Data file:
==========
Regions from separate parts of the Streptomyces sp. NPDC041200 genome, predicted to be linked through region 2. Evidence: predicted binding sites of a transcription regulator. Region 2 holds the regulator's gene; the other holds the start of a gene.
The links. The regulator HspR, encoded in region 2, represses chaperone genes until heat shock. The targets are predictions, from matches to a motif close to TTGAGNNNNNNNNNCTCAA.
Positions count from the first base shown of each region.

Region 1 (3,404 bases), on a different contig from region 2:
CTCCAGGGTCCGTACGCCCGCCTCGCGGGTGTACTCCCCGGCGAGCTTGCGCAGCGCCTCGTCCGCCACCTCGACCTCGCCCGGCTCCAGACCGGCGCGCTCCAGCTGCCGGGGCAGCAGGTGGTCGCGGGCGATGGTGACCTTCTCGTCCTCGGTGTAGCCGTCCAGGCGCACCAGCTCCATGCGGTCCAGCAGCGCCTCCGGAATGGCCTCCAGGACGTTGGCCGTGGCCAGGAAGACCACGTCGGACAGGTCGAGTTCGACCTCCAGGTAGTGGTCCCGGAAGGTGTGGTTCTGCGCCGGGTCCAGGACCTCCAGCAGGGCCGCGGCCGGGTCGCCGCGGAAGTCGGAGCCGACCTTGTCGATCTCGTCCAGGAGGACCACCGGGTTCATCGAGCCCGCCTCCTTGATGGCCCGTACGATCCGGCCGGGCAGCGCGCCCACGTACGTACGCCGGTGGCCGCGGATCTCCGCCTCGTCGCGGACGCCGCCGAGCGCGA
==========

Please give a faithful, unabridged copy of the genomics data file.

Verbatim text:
Regions from separate parts of the Streptomyces sp. NPDC041200 genome, predicted to be linked through region 2. Evidence: predicted binding sites of a transcription regulator. Region 2 holds the regulator's gene; the other holds the start of a gene.
The links. The regulator HspR, encoded in region 2, represses chaperone genes until heat shock. The targets are predictions, from matches to a motif close to TTGAGNNNNNNNNNCTCAA.
Positions count from the first base shown of each region.

Region 1 (3,404 bases), on a different contig from region 2:
CTCCAGGGTCCGTACGCCCGCCTCGCGGGTGTACTCCCCGGCGAGCTTGCGCAGCGCCTCGTCCGCCACCTCGACCTCGCCCGGCTCCAGACCGGCGCGCTCCAGCTGCCGGGGCAGCAGGTGGTCGCGGGCGATGGTGACCTTCTCGTCCTCGGTGTAGCCGTCCAGGCGCACCAGCTCCATGCGGTCCAGCAGCGCCTCCGGAATGGCCTCCAGGACGTTGGCCGTGGCCAGGAAGACCACGTCGGACAGGTCGAGTTCGACCTCCAGGTAGTGGTCCCGGAAGGTGTGGTTCTGCGCCGGGTCCAGGACCTCCAGCAGGGCCGCGGCCGGGTCGCCGCGGAAGTCGGAGCCGACCTTGTCGATCTCGTCCAGGAGGACCACCGGGTTCATCGAGCCCGCCTCCTTGATGGCCCGTACGATCCGGCCGGGCAGCGCGCCCACGTACGTACGCCGGTGGCCGCGGATCTCCGCCTCGTCGCGGACGCCGCCGAGCGCGA